“How can I transform the ordinary into the extraordinary, the mundane into the evocative? Have I conveyed more than a just a record of a scene and created a compelling, quirky and thought provoking representation of a subject, a place, a time, a feeling.
Light is fleeting and ever-changing. Wait for that spectacular light and more often than not it fails to materialise. Instead it creeps up on you unexpectedly and unpredictably. But when light and scene fuse together at the right time they render a scene of such hue, detail and texture that has to be captured before it is lost forever.
Be it coastline, landscape, urban, still-life or the minutiae of an environment – I use a camera to capture these moments; concentrating less on the medium but instead more on how I can use my tools to encapsulate the essence of what I am seeing before me and what it means.”
Andrew Areoff is a UK based photographic artist who identifies subjects mainly within his immediate and local area. He works to capture, refine and re-assess seemingly ordinary and clichéd scenes that are often taken for granted.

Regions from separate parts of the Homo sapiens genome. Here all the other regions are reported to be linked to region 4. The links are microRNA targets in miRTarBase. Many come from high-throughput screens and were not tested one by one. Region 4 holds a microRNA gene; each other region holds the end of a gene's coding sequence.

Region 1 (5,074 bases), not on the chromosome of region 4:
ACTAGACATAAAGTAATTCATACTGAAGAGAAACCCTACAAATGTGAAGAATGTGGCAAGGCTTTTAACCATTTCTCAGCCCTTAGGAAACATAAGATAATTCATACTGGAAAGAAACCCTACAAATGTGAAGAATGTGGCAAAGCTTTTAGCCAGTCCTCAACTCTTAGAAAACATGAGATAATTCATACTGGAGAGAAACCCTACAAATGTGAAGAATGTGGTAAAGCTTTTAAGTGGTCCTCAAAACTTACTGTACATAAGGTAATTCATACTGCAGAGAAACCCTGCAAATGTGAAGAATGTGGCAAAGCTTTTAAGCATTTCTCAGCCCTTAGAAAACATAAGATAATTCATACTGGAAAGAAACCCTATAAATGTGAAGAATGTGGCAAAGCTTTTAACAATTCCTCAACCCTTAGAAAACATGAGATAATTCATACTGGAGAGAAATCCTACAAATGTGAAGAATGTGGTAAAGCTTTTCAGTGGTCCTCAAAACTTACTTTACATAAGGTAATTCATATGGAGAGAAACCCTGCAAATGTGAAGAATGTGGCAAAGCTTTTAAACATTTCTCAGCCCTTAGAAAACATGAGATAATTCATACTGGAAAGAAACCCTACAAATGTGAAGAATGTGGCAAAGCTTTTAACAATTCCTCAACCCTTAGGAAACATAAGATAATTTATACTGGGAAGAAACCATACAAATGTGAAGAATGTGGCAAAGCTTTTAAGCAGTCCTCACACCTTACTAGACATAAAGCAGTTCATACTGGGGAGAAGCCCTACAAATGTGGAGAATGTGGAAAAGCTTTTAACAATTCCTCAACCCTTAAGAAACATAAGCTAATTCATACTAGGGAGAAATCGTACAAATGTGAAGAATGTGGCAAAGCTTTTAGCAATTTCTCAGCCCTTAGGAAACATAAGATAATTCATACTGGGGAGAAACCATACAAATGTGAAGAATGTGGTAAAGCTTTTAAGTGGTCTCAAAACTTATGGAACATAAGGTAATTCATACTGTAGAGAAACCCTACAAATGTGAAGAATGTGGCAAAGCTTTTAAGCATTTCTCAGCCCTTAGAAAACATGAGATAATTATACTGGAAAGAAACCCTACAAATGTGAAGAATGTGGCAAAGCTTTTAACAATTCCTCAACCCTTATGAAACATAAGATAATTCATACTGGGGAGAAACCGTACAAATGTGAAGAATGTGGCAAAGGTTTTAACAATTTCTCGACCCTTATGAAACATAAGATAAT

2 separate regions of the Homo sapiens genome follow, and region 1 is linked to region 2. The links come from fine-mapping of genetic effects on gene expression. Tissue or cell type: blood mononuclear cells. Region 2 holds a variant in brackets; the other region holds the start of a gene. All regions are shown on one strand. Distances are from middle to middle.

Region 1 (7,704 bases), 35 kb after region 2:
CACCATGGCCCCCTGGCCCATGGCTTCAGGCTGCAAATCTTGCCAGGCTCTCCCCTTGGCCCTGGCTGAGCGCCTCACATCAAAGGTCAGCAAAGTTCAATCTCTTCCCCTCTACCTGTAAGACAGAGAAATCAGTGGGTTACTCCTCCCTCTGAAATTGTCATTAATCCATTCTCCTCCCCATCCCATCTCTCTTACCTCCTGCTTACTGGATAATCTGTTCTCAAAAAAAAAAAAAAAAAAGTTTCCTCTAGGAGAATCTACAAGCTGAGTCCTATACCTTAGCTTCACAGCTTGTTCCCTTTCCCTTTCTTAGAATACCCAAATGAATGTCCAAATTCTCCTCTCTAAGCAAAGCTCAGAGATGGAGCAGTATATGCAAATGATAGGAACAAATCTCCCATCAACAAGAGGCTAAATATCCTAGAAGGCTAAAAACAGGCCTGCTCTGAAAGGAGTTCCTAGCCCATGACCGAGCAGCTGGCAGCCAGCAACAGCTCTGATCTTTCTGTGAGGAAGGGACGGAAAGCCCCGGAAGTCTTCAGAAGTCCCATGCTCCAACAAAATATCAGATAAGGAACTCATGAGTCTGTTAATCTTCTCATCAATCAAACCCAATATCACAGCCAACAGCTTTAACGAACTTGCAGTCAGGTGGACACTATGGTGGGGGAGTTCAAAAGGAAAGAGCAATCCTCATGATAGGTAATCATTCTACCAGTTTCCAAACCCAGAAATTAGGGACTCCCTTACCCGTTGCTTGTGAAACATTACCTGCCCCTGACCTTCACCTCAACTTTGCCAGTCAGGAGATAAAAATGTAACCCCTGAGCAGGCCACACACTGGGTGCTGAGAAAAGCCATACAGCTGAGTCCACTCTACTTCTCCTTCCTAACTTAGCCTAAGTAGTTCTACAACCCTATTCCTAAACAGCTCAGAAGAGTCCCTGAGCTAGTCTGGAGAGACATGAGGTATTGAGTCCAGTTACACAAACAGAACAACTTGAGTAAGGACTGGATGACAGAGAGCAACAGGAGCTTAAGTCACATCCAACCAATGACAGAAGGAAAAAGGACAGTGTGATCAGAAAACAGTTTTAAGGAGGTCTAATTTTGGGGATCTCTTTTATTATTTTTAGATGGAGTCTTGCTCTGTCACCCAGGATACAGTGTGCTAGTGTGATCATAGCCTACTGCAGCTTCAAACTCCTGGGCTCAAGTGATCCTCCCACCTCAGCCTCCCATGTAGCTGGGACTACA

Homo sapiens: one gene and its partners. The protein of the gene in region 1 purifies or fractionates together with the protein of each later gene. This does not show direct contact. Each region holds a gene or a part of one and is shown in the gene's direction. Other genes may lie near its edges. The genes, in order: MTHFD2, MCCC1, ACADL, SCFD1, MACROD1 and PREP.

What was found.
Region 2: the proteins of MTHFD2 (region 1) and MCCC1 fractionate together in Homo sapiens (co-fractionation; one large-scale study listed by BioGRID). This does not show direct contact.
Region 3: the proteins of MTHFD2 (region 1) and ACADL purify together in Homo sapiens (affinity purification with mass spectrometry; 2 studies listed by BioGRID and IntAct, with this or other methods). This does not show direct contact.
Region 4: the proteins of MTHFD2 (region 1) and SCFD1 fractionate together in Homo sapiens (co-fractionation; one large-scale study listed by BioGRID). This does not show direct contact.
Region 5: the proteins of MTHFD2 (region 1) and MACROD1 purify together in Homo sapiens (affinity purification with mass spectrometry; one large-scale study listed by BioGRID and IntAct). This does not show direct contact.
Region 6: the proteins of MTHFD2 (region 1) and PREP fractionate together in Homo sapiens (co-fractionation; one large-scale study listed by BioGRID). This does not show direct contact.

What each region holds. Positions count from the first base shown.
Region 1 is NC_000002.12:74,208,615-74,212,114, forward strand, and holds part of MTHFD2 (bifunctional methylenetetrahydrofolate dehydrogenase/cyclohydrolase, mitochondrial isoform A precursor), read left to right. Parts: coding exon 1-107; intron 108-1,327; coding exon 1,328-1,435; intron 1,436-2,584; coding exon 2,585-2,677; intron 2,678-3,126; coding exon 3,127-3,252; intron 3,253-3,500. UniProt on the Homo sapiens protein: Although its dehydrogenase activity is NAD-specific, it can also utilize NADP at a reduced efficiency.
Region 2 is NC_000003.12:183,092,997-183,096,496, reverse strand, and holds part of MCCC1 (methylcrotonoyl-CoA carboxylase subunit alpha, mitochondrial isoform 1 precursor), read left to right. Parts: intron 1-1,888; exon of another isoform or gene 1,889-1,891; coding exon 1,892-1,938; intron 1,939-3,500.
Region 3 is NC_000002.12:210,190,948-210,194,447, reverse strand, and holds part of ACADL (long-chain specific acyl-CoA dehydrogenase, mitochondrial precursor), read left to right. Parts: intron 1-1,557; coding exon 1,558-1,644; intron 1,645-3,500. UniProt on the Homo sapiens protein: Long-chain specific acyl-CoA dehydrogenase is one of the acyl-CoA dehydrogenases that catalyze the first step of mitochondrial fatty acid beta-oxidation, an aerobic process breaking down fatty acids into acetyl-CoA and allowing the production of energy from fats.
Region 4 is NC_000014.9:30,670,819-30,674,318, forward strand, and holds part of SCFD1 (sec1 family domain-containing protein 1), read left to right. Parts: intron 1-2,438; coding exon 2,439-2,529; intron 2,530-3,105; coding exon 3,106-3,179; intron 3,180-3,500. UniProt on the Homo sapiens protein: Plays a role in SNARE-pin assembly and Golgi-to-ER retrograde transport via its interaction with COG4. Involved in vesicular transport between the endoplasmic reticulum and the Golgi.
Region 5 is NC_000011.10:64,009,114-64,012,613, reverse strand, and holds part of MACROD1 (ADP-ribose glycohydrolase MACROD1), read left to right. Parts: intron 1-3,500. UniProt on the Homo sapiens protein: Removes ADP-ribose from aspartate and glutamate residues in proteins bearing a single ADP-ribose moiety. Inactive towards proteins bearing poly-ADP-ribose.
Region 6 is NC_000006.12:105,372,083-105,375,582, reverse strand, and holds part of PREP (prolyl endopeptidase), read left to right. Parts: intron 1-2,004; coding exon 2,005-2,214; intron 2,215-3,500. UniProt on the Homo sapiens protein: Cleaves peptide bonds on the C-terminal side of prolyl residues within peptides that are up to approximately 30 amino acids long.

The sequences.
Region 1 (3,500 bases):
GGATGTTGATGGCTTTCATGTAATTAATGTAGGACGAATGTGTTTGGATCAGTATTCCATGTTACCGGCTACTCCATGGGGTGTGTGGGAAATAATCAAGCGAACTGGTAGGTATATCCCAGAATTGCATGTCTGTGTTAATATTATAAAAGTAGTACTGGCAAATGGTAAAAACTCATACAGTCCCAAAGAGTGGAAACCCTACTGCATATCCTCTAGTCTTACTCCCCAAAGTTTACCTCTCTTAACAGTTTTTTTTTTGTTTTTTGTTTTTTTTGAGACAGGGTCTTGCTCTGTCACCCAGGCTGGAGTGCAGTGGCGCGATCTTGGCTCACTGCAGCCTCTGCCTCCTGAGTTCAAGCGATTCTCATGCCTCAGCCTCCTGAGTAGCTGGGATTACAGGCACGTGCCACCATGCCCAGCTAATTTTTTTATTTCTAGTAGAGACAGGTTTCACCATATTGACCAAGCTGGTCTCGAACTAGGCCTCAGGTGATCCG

Andrew uses a variety of film and digital cameras to capture his images, ranging from plastic lens lomographic cameras to medium format digital systems. Aside from the making of images, he is passionate about post-production and in particular the final output of an image. To optically extract and realise the ultimate in image quality and intensity Andrew uses giclée and C-Type photographic prints – after all, the reproduction hung on the wall is the ultimate evidence of the merits of an image and the reflection of the photographer’s intention. A recent client commented on a print purchased from Andrew Areoff: “printed on a high quality material and with an amazing range of black and white tones as well as a very talented composition it will receive a special place at my home”.
Andrew Areoff sells his work to local, national and international clients as well as undertaking commercial and personal commissions. He is currently working on a project depicting the Essex coastline – the longest in the UK and conventionally disregarded as being of little scenic beauty let alone photographic merit.